Who has a child who can’t focus on anything while sitting in a chair? Who has a child who loves playing games and sports, but hates worksheets and written assignments? Who has a child who tries to make everything into an exhibition of physical abilities? You’re in luck! Let us help with some great ideas using beanbags that will enthuse your kinesthetic learner and keep him doing these learning activities on his own while you sneak in a coffee break!
Those energetic students are kinesthetic learners who need to move to be able to learn. Their brains don’t fully wake up and begin to learn until their arms and legs get moving, so these beanbag activities are ideal for getting them involved, holding their attention, and helping them remember what they’re learning.
Inexpensive, no-sew beanbags can be made quickly from discarded socks (no holes or thin spots) by cutting them to an appropriate size and pouring in dry beans or uncooked rice. Tie the ends shut tightly with string, yarn, or plastic zip-ties (trim the ends with scissors), leaving each beanbag about two-thirds full, so that the contents have room to slide around—if filled too full, the bag will be more likely to burst when it lands. Aquarium gravel is a suitable waterproof filler, just in case your beanbags are likely to get left outside in the rain.
What can you do with all the wonderful beanbags you’ll create from your orphan sock stash? Use them for “throwing stones” for hopscotch (and all its variations), whether playing on the sidewalk, driveway, or patio. For indoor activities, hopscotch grids can be drawn with permanent markers onto an old bed sheet or tablecloth, but please use caution when using a cloth on hard surfaces to avoid slipping.
Learning Activities with Beanbags
Matching — If your clothes dryer has given you an abundance of sock orphans, you can mark them with letters or numbers for some preschooler’s matching activities.
ABC’s — Toss a beanbag onto a jumbo ABC-grid and make the sound of the letter selected. Older students may say a word that is spelled with that letter (beginning, ending, etc. your choice). A bigger challenge is to toss two or more beanbags onto the ABC-grid and think of a word that uses all of them.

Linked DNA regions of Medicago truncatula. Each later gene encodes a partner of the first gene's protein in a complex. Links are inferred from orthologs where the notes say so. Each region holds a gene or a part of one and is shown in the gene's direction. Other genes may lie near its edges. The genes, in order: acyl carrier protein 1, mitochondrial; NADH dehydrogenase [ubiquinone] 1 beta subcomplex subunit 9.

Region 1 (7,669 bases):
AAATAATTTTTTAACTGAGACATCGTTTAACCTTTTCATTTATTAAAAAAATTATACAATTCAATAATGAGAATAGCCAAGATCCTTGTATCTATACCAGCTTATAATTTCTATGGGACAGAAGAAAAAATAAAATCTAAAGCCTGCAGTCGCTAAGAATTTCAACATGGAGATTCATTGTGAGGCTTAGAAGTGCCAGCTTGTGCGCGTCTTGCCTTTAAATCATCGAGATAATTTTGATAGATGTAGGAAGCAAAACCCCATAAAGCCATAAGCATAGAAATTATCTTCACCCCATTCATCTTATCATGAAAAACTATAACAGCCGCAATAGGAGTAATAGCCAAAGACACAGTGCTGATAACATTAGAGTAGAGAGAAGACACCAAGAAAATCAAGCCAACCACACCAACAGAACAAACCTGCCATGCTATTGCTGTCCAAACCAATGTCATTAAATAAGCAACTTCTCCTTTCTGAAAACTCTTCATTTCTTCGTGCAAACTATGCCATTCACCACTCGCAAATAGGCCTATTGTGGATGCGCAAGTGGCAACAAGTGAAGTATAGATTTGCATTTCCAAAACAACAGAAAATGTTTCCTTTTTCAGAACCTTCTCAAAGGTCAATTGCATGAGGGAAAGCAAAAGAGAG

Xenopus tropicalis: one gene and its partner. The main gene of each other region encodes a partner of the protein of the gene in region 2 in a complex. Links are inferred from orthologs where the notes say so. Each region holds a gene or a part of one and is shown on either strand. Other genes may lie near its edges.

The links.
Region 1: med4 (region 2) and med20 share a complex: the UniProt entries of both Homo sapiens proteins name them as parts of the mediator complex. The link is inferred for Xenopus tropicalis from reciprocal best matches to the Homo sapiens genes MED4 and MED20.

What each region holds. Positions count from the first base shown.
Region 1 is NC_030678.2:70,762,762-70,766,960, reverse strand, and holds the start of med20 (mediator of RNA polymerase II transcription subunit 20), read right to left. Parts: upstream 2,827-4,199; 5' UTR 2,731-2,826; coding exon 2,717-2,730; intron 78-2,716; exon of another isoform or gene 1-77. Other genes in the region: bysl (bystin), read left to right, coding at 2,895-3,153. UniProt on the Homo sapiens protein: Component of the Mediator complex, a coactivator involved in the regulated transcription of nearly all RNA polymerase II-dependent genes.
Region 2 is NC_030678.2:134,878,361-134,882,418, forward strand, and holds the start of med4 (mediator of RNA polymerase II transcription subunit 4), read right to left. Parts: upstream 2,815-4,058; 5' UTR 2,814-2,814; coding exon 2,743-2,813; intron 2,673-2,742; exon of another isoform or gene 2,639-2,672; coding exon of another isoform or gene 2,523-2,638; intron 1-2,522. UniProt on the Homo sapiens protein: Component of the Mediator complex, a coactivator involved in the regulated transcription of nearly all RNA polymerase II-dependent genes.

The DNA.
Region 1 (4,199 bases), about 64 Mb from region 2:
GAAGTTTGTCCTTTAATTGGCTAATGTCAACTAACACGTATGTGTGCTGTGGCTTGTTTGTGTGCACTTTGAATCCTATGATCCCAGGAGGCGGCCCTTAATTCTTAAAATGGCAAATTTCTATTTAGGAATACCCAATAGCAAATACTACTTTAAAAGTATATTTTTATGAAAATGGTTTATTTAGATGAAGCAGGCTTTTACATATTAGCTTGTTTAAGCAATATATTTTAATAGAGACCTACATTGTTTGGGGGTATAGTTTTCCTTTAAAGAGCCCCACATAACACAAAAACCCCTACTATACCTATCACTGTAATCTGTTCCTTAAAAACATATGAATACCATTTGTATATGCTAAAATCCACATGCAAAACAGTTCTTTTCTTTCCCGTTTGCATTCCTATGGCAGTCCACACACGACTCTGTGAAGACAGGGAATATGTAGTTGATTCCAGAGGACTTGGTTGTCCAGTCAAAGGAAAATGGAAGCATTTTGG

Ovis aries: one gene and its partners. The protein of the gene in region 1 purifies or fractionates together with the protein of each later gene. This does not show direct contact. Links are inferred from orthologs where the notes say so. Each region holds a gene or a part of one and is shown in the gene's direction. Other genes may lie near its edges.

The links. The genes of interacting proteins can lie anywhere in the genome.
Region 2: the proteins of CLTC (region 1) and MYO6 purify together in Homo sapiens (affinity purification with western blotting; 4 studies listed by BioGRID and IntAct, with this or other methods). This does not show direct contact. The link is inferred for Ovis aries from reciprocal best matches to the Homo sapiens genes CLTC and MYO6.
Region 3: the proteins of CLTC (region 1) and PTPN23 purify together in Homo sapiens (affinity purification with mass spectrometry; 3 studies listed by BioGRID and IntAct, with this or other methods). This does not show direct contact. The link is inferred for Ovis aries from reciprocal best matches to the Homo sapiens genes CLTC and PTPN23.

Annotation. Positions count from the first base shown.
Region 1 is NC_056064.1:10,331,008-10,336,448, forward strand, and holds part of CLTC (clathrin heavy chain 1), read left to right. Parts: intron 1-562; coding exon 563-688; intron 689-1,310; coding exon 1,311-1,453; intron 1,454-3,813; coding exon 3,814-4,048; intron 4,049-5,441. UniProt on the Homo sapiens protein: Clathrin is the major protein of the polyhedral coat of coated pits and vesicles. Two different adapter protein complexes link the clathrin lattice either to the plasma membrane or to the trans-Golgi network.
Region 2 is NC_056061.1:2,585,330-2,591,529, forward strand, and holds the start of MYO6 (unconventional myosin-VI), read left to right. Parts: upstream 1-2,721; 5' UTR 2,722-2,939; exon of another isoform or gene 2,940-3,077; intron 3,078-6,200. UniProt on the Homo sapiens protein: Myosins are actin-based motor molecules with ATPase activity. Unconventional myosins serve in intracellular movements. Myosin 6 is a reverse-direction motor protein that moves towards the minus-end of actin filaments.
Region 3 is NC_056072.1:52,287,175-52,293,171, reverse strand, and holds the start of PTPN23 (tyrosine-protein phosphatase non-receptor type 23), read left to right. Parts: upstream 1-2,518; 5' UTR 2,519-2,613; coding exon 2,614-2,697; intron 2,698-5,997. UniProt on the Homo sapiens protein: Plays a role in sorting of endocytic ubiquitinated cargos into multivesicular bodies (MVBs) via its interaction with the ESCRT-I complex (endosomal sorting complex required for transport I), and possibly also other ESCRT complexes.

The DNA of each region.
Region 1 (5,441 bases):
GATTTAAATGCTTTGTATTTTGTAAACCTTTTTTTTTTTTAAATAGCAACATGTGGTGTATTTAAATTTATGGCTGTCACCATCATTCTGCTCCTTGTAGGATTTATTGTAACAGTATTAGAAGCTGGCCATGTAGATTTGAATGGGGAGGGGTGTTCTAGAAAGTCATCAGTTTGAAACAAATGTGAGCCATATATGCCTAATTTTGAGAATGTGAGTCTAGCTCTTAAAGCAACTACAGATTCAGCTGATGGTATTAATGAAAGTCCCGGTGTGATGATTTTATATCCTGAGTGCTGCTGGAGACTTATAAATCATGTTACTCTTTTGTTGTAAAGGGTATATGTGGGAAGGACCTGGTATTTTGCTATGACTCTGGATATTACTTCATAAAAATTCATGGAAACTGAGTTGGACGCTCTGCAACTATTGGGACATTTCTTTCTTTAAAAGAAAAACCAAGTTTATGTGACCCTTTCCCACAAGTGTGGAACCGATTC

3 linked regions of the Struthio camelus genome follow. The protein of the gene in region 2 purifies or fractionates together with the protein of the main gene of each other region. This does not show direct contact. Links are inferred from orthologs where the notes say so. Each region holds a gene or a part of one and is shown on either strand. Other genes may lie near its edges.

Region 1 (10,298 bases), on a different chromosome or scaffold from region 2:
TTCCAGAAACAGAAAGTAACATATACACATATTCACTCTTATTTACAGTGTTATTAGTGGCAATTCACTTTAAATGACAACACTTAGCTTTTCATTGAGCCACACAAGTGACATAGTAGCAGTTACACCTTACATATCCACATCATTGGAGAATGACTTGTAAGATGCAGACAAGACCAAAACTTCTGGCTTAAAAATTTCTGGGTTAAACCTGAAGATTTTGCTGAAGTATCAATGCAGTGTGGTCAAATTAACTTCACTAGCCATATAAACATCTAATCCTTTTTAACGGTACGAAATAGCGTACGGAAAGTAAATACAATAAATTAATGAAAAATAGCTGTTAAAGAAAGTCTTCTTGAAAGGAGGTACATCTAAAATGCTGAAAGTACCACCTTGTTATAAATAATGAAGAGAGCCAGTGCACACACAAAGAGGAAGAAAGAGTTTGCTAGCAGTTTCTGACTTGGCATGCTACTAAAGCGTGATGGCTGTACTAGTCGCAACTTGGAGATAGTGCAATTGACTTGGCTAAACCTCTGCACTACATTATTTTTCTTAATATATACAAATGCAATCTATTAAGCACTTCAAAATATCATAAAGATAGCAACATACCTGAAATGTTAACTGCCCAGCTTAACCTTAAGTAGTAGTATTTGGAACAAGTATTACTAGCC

1-Sentence Stories — Lay out word cards on the floor (sticky notes will stay in place), toss beanbags onto several words, and create a one-sentence story that includes the words selected.
Hopscotch Variations — Make a parts-of-speech hopscotch grid and play the standard hopscotch game with the rules for numbers, but have players give an example of the part of speech selected, such as saying “ticklish” when picking up the beanbag from the adjective section, “skeleton” for a noun, or “angrily” for an adverb. This method can be varied for other subjects, too, such as naming the sections Nations, States, Cities, Lakes, Rivers, and so on for geography. Students would then have to name an appropriate geographical feature.
Math Symbols — Mark some beanbags with math operation symbols and toss them onto a jumbo 100-grid for instant math problems. Throw an unmarked beanbag onto a random square for a starting number, then draw a random operation-symbol beanbag from a sack or pillowcase and toss it onto another square, using that number for the designated operation. Repeat as long as your supply of beanbags lasts. Pencil and paper may be used to assist in calculations, but careful aim and an accurate toss may be the most help.
Target Practice — Use laundry baskets or cardboard boxes for target practice to improve eye-to-hand coordination and tossing skills (just don’t hit the lamp!).
Juggle — Learn to juggle!
These beanbags are quick to make and will add hours of fun to indoor or outdoor playtime, and they are a great way to make lessons kinesthetic for your active students!